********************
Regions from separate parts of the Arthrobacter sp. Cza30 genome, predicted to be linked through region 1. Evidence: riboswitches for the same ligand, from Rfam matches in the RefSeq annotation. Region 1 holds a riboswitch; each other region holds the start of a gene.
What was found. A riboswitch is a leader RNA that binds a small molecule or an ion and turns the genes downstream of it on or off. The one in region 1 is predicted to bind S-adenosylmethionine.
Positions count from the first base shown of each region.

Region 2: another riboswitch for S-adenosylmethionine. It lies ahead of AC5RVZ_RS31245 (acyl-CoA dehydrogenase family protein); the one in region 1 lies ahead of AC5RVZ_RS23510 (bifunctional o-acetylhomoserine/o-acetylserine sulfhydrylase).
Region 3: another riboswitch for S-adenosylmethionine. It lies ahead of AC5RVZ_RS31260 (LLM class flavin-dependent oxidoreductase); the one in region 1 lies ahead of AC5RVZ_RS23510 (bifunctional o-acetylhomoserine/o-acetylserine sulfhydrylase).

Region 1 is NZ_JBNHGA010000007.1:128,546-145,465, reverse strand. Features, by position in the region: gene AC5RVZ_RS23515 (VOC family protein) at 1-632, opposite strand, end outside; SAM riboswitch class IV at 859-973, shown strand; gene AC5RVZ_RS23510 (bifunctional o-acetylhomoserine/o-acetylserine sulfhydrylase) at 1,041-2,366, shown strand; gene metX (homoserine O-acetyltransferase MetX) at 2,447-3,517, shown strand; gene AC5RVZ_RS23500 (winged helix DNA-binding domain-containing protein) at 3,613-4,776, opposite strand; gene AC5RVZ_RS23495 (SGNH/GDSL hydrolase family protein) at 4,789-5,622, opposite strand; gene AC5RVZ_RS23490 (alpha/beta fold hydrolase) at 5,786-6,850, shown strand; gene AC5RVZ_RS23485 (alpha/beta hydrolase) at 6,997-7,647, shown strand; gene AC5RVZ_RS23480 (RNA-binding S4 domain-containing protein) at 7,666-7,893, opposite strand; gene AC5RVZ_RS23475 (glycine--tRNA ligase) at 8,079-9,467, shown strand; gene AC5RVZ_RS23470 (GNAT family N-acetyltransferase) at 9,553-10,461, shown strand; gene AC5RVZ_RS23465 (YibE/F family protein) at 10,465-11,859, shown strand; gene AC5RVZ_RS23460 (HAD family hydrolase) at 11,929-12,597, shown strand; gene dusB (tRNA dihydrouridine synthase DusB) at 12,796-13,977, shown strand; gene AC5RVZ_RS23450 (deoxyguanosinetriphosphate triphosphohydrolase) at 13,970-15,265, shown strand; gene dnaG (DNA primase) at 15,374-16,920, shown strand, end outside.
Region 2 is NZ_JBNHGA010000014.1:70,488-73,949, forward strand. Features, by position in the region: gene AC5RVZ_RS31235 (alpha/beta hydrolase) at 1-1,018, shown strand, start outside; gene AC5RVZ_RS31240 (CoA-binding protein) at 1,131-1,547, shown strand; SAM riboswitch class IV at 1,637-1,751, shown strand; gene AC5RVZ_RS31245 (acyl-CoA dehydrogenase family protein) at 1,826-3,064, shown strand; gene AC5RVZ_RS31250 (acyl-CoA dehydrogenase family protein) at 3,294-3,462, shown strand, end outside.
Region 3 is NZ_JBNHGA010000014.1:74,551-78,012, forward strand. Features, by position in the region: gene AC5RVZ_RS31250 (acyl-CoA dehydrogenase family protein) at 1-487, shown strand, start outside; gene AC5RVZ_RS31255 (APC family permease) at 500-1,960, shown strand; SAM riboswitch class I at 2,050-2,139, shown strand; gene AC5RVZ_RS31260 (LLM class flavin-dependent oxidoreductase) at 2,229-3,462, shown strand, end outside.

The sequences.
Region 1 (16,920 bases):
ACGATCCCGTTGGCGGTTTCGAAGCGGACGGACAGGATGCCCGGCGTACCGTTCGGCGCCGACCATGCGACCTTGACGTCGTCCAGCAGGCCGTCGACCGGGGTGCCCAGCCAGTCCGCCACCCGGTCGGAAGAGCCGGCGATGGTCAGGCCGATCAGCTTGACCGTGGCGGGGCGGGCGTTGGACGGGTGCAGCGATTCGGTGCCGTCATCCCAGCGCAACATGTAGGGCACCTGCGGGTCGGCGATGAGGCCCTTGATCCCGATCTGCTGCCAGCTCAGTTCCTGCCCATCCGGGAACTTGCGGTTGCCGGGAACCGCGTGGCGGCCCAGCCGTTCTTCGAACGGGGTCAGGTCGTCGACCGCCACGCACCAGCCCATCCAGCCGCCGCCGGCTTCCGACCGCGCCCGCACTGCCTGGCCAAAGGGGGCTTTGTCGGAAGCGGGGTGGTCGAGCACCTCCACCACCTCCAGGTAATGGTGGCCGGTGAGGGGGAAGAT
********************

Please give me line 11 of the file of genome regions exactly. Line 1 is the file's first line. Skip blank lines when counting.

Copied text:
ACGATCCCGTTGGCGGTTTCGAAGCGGACGGACAGGATGCCCGGCGTACCGTTCGGCGCCGACCATGCGACCTTGACGTCGTCCAGCAGGCCGTCGACCGGGGTGCCCAGCCAGTCCGCCACCCGGTCGGAAGAGCCGGCGATGGTCAGGCCGATCAGCTTGACCGTGGCGGGGCGGGCGTTGGACGGGTGCAGCGATTCGGTGCCGTCATCCCAGCGCAACATGTAGGGCACCTGCGGGTCGGCGATGAGGCCCTTGATCCCGATCTGCTGCCAGCTCAGTTCCTGCCCATCCGGGAACTTGCGGTTGCCGGGAACCGCGTGGCGGCCCAGCCGTTCTTCGAACGGGGTCAGGTCGTCGACCGCCACGCACCAGCCCATCCAGCCGCCGCCGGCTTCCGACCGCGCCCGCACTGCCTGGCCAAAGGGGGCTTTGTCGGAAGCGGGGTGGTCGAGCACCTCCACCACCTCCAGGTAATGGTGGCCGGTGAGGGGGAAGAT